Weeding Out the Garden State: Poor New Jersey. Always being picked on. Yesterday's round-up of alleged corrupt public officials surely won't help things. Federal authorities arrested 44 people in what The New York Times called a sprawling corruption scandal that stretches from the Jersey shore to Brooklyn to beyond. Three New Jersey mayors, two state assemblymen and five rabbis were hooked and booked. Charges in the case include money laundering, bank fraud and bribery. And there's this: piles of cash—including $97,000 stuffed in a box of Apple Jacks cereal. And then this: one man in the scheme is alleged to have acquired kidneys for ten grand and resold the organs for $160,000.
Specter Pitches Pleading Standard Reform: Sen. Arlen Specter, D-Pa., introduced legislation this week that would direct federal courts to return to a more liberal pleading standard in civil litigation, The National Law Journal reports. Two recent Supreme Court decisions have raised the bar that pleaders must meet to avoid a swift granting of a motion to dismiss. In remarks on the Senate floor, Specter accused the Court's majorities of making an end run around precedent. As the NLJ reports: the bill, if considered, would likely be a lightning rod for debate among plaintiffs lawyers, consumer groups and businesses.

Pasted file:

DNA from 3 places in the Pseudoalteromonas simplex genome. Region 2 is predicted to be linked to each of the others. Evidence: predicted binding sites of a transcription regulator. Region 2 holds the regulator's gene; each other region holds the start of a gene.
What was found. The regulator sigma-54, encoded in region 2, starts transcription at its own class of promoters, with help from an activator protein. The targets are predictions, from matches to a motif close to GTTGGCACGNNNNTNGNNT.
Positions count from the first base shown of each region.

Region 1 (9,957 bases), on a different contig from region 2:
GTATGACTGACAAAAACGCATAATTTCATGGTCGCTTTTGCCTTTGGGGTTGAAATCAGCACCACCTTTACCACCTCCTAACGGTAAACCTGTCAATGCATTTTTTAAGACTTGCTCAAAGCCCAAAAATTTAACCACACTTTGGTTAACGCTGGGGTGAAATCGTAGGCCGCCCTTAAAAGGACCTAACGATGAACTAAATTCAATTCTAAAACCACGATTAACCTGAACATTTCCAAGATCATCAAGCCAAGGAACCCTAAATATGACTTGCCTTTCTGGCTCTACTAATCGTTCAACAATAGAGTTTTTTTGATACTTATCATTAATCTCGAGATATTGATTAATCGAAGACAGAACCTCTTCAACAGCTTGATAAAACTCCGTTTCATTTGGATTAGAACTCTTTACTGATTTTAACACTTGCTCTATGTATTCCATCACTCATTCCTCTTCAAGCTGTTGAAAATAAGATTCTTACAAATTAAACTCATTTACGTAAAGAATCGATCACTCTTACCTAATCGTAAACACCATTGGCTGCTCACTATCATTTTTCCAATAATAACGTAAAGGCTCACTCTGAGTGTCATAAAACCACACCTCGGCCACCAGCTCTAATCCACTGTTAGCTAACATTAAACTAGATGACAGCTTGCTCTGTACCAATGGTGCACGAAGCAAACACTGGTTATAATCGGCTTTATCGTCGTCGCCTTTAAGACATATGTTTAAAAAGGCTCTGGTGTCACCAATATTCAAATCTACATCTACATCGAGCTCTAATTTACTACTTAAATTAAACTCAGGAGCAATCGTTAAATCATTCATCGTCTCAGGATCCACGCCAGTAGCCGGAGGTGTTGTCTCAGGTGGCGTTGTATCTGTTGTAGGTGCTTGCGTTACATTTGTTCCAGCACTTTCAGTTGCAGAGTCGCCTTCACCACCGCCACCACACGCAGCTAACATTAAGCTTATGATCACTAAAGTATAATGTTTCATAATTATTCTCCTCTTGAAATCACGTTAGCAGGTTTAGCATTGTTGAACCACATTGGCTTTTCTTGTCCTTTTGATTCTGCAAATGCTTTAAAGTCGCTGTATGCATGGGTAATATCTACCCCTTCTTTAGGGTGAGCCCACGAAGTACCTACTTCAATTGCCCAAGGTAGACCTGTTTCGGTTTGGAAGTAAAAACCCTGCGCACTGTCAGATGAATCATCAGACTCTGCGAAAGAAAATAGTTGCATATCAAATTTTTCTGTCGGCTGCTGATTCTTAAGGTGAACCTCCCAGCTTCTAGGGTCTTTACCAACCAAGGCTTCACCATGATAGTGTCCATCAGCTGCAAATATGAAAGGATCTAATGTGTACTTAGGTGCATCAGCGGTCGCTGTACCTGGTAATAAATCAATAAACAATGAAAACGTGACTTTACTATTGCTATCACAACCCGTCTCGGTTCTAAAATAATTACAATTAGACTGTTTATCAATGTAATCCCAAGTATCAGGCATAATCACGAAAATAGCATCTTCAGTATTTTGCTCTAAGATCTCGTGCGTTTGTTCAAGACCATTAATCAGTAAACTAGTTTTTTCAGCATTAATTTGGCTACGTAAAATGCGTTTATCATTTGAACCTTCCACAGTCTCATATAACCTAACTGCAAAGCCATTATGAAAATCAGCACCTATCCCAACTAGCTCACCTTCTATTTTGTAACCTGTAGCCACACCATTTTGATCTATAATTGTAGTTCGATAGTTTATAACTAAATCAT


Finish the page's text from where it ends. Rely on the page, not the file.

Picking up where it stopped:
On Tap at the ABA Meeting: Attorney misconduct, intellectual property litigation and pro bono conflicts of interest are expected to be tops on the American Bar Association's agenda at the ABA's annual meeting, The National Law Journal reports. The ABA's House of Delegates, which includes 555 members, is expected to consider 36 bylaw and constitutional amendments. The meeting, in Chicago, runs from July 30 to Aug. 4.
Court Rules Against Hacker: The New York Law Journal reports that a computer hacker who navigated a network to acquire advance information about a company's financial reports can be sued for fraud under the Securities Exchange Act of 1934 even though he owed no fiduciary duty to the company, the U.S. Court of Appeals for the 2nd Circuit ruled.
Targeting the Pop King's Doc: Michael Jackson's personal doctor, Conrad Murray, is identified as a suspect in the manslaughter investigation into Jackson's death, according to a report in the Los Angeles Times. The Times reports that a pair of search warrants filed in Houston show detectives are looking for "items constituting evidence of the offense of manslaughter that tend to show that Dr. Conrad Murray committed the said criminal offense." Said Murray's lawyer, Edward Chernoff, who was present during the execution of the search warrants: "I do not know what they are looking for, and I can't possibly tell you how anything they took in any way connects with the death of Michael Jackson."